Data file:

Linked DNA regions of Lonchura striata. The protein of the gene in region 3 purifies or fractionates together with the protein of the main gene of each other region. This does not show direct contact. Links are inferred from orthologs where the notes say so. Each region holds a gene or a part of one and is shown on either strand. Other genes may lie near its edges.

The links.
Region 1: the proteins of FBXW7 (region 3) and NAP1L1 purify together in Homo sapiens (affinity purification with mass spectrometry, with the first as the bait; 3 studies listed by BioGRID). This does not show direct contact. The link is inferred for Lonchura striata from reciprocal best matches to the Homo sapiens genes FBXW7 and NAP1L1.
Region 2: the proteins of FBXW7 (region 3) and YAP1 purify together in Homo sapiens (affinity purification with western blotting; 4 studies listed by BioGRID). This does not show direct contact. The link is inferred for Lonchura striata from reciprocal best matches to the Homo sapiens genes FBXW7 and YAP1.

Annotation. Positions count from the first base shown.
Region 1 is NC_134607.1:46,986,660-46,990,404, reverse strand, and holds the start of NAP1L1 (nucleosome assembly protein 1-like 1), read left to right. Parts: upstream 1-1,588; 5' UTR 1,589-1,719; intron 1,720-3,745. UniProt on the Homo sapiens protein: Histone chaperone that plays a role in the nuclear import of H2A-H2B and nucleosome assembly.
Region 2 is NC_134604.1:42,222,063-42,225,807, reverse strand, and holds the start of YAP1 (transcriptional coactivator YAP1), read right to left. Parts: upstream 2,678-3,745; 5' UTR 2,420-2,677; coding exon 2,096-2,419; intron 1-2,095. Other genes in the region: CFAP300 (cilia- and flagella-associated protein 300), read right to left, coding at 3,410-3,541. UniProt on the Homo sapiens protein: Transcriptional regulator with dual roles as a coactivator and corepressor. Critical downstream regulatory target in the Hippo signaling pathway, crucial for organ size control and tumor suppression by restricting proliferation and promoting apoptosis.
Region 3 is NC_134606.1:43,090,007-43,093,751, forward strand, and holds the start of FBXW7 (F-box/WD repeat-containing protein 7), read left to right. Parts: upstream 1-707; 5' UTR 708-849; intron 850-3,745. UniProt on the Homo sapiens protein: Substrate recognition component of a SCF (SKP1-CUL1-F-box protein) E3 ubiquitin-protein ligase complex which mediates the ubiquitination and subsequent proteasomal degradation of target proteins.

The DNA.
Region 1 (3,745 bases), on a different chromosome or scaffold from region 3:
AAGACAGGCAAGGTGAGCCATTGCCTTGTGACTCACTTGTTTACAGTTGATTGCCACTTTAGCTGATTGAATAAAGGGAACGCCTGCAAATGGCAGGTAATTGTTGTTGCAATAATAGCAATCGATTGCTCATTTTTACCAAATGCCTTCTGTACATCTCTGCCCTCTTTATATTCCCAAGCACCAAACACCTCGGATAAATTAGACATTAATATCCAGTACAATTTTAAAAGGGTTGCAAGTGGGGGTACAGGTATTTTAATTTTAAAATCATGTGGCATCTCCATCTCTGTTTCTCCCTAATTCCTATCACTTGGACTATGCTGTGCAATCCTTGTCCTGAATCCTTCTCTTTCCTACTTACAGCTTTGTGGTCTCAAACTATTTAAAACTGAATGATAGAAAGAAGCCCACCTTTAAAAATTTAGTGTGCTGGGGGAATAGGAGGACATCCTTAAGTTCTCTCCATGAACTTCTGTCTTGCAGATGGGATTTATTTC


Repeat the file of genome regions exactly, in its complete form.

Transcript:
Linked DNA regions of Lonchura striata. The protein of the gene in region 3 purifies or fractionates together with the protein of the main gene of each other region. This does not show direct contact. Links are inferred from orthologs where the notes say so. Each region holds a gene or a part of one and is shown on either strand. Other genes may lie near its edges.

The links.
Region 1: the proteins of FBXW7 (region 3) and NAP1L1 purify together in Homo sapiens (affinity purification with mass spectrometry, with the first as the bait; 3 studies listed by BioGRID). This does not show direct contact. The link is inferred for Lonchura striata from reciprocal best matches to the Homo sapiens genes FBXW7 and NAP1L1.
Region 2: the proteins of FBXW7 (region 3) and YAP1 purify together in Homo sapiens (affinity purification with western blotting; 4 studies listed by BioGRID). This does not show direct contact. The link is inferred for Lonchura striata from reciprocal best matches to the Homo sapiens genes FBXW7 and YAP1.

Annotation. Positions count from the first base shown.
Region 1 is NC_134607.1:46,986,660-46,990,404, reverse strand, and holds the start of NAP1L1 (nucleosome assembly protein 1-like 1), read left to right. Parts: upstream 1-1,588; 5' UTR 1,589-1,719; intron 1,720-3,745. UniProt on the Homo sapiens protein: Histone chaperone that plays a role in the nuclear import of H2A-H2B and nucleosome assembly.
Region 2 is NC_134604.1:42,222,063-42,225,807, reverse strand, and holds the start of YAP1 (transcriptional coactivator YAP1), read right to left. Parts: upstream 2,678-3,745; 5' UTR 2,420-2,677; coding exon 2,096-2,419; intron 1-2,095. Other genes in the region: CFAP300 (cilia- and flagella-associated protein 300), read right to left, coding at 3,410-3,541. UniProt on the Homo sapiens protein: Transcriptional regulator with dual roles as a coactivator and corepressor. Critical downstream regulatory target in the Hippo signaling pathway, crucial for organ size control and tumor suppression by restricting proliferation and promoting apoptosis.
Region 3 is NC_134606.1:43,090,007-43,093,751, forward strand, and holds the start of FBXW7 (F-box/WD repeat-containing protein 7), read left to right. Parts: upstream 1-707; 5' UTR 708-849; intron 850-3,745. UniProt on the Homo sapiens protein: Substrate recognition component of a SCF (SKP1-CUL1-F-box protein) E3 ubiquitin-protein ligase complex which mediates the ubiquitination and subsequent proteasomal degradation of target proteins.

The DNA.
Region 1 (3,745 bases), on a different chromosome or scaffold from region 3:
AAGACAGGCAAGGTGAGCCATTGCCTTGTGACTCACTTGTTTACAGTTGATTGCCACTTTAGCTGATTGAATAAAGGGAACGCCTGCAAATGGCAGGTAATTGTTGTTGCAATAATAGCAATCGATTGCTCATTTTTACCAAATGCCTTCTGTACATCTCTGCCCTCTTTATATTCCCAAGCACCAAACACCTCGGATAAATTAGACATTAATATCCAGTACAATTTTAAAAGGGTTGCAAGTGGGGGTACAGGTATTTTAATTTTAAAATCATGTGGCATCTCCATCTCTGTTTCTCCCTAATTCCTATCACTTGGACTATGCTGTGCAATCCTTGTCCTGAATCCTTCTCTTTCCTACTTACAGCTTTGTGGTCTCAAACTATTTAAAACTGAATGATAGAAAGAAGCCCACCTTTAAAAATTTAGTGTGCTGGGGGAATAGGAGGACATCCTTAAGTTCTCTCCATGAACTTCTGTCTTGCAGATGGGATTTATTTC